WASHINGTON — The Biden administration plans to spend more than $1 billion on a new program to offer free coronavirus shots to uninsured Americans after the vaccines move to the commercial market later this year, administration officials said on Tuesday.
The program for the uninsured, which will be modeled partly on an existing childhood vaccination program and will cover an estimated 30 million people, will include a first-of-its-kind partnership with pharmacy chains in which the government will pay the administrative costs of giving the doses to patients. Pfizer and Moderna have pledged to offer the shots at no cost to those who lack insurance.
The administration’s move partly resolves a critical gap in the nation’s coronavirus vaccination strategy ahead of a new booster campaign with reformulated shots that is likely to begin as soon as late summer. Federal officials have said that they no longer plan to purchase doses for all Americans as they have in prior coronavirus vaccination campaigns, allowing the vaccines to be sold commercially and ceding power to manufacturers to set their own prices.
For the new program, the administration is counting on substantial help from the companies making the vaccines. In February, Moderna said it would use a so-called patient assistance program to provide doses free of charge to uninsured Americans. Pfizer plans to offer free vaccines through a similar program, a company spokeswoman said.
The details of those programs are still being worked out. Jennifer Kates, a senior vice president at the Kaiser Family Foundation, said pharmaceutical company assistance programs varied by company and medication, a patchwork system that can be complicated and inaccessible. Companies often require proof of income or proof that a patient is uninsured, Dr. Kates said, and it is unclear how long the drugmakers’ programs might last.
Health Care in the United States
“It’s a Band-Aid,” she said. “The problem is that these are not mandatory or sure bets. These are voluntary efforts by companies.”
But Xavier Becerra, President Biden’s secretary of health and human services, said it was in the companies’ interest to keep the programs going.
“It’s their business sense,” Mr. Becerra said in an interview. “The last thing they want is to become the object of derision because people are saying: ‘What gives? All of a sudden we’re having to pay to get this vaccine?’”
The new vaccine initiative comes as the administration is looking beyond the coronavirus public health emergency, which was declared under President Donald J. Trump in 2020 and has been extended under Mr. Biden. The administration plans to allow the emergency to expire on May 11, setting the nation on a course for Covid-19 to be treated as just another respiratory disease, like influenza.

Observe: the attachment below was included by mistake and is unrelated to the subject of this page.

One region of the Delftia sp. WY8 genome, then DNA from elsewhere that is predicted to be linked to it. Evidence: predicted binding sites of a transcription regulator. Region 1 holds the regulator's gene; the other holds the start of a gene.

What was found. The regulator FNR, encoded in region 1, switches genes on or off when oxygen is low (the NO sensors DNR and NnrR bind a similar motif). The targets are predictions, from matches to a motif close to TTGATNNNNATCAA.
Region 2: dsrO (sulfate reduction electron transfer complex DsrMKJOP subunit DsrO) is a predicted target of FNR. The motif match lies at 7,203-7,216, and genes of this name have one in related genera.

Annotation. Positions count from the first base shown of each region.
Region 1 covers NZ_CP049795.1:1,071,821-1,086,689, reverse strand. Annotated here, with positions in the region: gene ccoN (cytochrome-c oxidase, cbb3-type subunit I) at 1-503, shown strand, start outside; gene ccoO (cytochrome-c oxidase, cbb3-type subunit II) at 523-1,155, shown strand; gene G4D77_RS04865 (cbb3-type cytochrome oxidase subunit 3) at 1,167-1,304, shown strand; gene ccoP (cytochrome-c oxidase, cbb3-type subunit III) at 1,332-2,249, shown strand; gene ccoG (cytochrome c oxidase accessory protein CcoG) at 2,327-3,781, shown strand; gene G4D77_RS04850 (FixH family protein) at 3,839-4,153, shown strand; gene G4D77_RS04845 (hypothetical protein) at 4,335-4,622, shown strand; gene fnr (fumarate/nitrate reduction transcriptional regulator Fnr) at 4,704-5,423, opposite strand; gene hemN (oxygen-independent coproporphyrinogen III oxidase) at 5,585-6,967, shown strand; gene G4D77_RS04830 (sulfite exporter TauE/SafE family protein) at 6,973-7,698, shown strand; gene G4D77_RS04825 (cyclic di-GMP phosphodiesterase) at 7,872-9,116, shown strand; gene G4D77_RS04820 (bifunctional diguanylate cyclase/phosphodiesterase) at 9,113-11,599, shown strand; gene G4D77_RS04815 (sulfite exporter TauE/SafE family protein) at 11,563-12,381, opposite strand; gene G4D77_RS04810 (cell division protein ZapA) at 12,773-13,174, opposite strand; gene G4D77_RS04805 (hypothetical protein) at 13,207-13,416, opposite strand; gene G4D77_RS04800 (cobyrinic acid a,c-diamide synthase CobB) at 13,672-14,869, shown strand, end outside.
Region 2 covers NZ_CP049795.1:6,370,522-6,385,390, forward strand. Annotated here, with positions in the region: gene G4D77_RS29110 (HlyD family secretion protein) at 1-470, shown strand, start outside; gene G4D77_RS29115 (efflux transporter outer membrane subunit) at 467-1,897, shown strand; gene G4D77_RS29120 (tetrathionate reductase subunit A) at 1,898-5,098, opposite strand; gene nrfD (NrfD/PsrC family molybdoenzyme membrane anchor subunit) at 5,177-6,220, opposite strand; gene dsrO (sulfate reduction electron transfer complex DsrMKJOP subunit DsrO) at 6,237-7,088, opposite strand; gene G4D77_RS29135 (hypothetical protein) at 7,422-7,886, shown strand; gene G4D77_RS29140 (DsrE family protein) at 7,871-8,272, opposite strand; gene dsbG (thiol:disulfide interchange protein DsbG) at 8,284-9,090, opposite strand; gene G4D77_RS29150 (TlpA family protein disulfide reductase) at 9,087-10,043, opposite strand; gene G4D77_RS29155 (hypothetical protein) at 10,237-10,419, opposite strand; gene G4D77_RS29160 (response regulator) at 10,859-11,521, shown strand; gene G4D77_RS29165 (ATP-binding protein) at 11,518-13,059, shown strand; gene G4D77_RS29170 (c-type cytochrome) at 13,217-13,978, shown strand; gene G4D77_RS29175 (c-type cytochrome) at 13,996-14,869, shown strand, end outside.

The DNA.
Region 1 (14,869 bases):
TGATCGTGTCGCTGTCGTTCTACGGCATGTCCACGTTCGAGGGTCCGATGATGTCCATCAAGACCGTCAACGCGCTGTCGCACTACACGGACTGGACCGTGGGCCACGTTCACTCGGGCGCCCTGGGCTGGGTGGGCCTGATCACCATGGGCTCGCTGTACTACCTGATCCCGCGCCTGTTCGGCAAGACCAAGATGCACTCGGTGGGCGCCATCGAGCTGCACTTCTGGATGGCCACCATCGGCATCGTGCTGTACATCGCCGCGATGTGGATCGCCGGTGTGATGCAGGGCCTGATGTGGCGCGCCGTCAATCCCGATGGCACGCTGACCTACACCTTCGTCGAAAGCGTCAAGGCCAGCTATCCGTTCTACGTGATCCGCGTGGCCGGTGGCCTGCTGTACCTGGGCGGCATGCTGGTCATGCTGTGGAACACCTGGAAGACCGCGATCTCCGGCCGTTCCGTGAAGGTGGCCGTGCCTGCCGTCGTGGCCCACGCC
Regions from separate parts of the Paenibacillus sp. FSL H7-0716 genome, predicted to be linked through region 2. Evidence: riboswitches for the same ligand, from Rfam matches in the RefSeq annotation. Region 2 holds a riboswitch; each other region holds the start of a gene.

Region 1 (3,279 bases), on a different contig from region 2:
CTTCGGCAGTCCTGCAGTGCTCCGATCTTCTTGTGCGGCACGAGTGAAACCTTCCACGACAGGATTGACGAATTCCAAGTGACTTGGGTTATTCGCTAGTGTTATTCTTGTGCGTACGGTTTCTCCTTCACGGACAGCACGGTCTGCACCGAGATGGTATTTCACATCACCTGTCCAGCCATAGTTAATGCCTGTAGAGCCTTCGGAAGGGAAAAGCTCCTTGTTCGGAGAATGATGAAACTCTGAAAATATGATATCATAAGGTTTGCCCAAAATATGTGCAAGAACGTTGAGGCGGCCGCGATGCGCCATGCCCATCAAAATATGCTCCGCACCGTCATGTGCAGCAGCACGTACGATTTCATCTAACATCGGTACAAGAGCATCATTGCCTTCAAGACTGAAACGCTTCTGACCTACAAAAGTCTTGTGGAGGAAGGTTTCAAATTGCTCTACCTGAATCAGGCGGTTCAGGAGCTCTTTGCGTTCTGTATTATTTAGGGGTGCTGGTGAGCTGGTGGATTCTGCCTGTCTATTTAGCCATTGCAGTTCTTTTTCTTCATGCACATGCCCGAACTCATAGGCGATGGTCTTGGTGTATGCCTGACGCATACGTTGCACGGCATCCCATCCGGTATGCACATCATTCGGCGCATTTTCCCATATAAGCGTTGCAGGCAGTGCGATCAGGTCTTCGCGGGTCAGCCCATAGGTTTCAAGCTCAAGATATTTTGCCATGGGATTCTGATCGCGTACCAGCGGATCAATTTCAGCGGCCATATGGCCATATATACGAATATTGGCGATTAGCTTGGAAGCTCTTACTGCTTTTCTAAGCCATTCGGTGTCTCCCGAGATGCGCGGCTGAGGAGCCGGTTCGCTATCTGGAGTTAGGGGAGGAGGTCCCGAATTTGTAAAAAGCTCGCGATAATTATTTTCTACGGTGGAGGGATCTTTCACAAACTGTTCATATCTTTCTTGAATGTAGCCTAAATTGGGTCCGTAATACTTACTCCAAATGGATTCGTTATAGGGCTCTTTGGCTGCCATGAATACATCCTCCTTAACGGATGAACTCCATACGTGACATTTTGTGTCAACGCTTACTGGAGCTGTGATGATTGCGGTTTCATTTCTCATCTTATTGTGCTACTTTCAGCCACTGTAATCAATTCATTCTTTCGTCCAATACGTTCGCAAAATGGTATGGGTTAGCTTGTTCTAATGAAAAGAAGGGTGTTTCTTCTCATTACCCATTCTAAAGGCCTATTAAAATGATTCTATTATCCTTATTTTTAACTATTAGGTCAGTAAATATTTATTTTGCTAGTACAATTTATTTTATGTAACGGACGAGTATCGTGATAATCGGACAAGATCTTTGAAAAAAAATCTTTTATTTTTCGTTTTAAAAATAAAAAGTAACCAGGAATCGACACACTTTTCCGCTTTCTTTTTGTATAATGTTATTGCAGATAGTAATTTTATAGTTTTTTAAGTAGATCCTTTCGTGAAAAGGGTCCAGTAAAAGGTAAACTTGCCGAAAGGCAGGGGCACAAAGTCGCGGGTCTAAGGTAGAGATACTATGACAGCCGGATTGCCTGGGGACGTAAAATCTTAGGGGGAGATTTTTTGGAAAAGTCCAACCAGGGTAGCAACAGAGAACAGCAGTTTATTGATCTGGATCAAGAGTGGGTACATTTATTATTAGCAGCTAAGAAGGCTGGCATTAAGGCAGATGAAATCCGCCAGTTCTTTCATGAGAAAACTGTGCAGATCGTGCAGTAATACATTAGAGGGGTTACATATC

The new initiative will also cover some costs associated with Covid-19 treatments for the uninsured. In addition, the administration is working on a $5 billion program to spur next-generation coronavirus vaccines and treatments.
“Covid is not over,” said Dr. Ashish K. Jha, the White House coronavirus response coordinator. “And while we are transitioning out of the public health emergency and all of the flexibilities it provided, we’re committed to making sure that we continue to fight Covid. And that means making sure people have access to vaccines, treatments and tests.”
The end of the public health emergency will not have any immediate impact on Americans’ ability to gain access to coronavirus vaccines. For now, people can still get shots at no cost from the stockpile of doses the federal government has already purchased. On Tuesday, the Food and Drug Administration authorized a second updated booster shot for people 65 and older or those who are immunocompromised.
In June, federal regulators are expected to choose a new formulation for use in another round of booster shots later in the year, around the time people receive their annual flu shot.
As part of the new initiative, called the H.H.S. Bridge Access Program for Covid-19 Vaccines and Treatments, federal officials will also purchase vaccines and distribute them to state and local health departments to be given to the uninsured.
When coronavirus vaccines move to the commercial market, Pfizer and Moderna have said they plan to charge over $100 per dose, or roughly four to five times the price the federal government paid for the companies’ shots in the most recent booster campaign. Dr. Jha said White House officials “don’t think that kind of price increase is justifiable.”
But Mr. Becerra conceded there was little the administration could do. “We don’t control the commercial market,” he said.
For most Americans, the reformulated shots later this year will not bring any out-of-pocket costs. Most private health plans will cover them, as will Medicare and Medicaid. The costs of doses for uninsured children will be covered by the federal Vaccines for Children program.
The Biden administration has proposed creating a program called Vaccines for Adults, which would mimic the concept used for uninsured children. But administration officials have been unable to persuade lawmakers to establish such an initiative.